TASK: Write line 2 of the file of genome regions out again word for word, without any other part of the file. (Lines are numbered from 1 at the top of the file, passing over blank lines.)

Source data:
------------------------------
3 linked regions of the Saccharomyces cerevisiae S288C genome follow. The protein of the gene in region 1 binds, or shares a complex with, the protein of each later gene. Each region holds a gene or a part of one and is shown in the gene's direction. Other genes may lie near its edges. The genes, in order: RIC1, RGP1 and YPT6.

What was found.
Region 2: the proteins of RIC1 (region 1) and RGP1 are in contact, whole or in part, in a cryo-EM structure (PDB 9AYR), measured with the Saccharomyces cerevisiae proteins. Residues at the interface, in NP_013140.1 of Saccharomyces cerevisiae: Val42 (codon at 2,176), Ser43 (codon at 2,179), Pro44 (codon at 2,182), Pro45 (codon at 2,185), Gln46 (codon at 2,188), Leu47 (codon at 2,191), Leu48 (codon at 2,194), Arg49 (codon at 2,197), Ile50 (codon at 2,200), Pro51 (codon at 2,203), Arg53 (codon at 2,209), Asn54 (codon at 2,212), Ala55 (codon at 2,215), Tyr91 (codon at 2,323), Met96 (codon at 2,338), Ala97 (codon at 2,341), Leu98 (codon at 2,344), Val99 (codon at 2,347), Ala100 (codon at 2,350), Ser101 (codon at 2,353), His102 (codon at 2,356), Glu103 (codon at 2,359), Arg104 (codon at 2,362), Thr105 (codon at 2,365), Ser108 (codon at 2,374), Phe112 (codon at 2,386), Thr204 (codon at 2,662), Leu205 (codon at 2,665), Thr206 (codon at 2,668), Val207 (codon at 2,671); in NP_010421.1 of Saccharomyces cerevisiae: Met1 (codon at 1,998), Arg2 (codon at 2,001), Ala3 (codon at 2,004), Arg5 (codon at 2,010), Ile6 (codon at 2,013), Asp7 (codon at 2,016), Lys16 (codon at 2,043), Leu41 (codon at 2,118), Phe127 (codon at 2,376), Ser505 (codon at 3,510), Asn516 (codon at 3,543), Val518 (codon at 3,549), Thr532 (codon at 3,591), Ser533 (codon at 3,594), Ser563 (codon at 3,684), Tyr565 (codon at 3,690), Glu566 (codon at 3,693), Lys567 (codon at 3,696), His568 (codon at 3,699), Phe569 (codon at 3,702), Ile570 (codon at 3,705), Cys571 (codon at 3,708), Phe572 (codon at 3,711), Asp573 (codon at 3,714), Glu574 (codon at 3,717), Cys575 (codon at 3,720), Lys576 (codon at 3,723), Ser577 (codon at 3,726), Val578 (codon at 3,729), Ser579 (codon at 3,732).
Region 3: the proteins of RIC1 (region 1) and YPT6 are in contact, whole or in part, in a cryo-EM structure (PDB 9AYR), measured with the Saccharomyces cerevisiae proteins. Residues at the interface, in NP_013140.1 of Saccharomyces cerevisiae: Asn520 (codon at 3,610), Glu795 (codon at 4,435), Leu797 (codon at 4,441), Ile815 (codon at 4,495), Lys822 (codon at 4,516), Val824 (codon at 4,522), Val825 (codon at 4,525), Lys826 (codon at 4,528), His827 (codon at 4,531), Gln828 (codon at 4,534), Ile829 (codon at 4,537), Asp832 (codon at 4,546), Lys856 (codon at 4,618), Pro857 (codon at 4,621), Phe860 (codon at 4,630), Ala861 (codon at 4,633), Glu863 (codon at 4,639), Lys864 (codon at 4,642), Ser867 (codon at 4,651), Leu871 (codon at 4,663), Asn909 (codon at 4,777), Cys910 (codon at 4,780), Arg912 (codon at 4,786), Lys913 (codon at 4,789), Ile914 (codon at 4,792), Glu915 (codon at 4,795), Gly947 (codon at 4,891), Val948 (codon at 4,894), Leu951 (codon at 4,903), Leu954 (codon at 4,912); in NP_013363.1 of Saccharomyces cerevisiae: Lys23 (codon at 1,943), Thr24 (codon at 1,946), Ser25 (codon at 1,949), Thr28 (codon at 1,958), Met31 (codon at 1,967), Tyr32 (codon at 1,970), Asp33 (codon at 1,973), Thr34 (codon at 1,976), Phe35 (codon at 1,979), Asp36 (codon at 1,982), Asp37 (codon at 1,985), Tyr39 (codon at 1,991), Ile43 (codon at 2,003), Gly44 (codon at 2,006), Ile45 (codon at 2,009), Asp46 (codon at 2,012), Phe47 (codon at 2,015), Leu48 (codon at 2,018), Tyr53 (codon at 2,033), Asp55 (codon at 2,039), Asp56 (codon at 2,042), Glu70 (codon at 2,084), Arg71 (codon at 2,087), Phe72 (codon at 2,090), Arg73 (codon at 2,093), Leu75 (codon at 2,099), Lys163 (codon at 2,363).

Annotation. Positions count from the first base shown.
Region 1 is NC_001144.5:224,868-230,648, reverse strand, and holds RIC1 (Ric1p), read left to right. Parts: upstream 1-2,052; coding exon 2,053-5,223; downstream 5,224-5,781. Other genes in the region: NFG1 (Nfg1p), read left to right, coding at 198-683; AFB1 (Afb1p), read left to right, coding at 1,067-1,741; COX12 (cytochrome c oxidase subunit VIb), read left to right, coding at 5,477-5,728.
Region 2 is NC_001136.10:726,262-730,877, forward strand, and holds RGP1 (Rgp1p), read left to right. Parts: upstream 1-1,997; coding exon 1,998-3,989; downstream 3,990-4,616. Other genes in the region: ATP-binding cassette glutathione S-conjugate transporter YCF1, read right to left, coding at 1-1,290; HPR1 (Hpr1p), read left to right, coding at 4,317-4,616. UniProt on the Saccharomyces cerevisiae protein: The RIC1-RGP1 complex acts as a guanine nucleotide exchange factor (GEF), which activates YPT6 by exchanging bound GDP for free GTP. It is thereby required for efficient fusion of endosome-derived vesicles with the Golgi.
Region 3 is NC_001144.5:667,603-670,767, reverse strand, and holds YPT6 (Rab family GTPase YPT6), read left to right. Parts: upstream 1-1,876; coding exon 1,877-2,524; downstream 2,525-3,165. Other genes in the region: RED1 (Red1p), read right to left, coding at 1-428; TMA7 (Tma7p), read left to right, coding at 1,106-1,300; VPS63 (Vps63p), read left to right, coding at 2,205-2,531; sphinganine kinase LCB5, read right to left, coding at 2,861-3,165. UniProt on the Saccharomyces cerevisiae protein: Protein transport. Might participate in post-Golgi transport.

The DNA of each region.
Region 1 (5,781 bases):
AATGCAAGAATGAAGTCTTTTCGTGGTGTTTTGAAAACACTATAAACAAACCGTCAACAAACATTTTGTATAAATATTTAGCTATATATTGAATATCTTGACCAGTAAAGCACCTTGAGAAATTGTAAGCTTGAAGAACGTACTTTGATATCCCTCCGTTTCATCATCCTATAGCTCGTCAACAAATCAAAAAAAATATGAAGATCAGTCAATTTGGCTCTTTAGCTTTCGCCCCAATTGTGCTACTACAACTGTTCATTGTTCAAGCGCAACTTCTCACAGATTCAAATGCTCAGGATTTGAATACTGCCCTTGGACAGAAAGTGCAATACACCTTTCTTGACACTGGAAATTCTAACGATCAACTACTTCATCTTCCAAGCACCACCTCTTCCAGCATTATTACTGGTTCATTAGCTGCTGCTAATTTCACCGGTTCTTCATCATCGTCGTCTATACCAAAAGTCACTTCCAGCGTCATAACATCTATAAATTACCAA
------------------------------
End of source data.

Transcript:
What was found.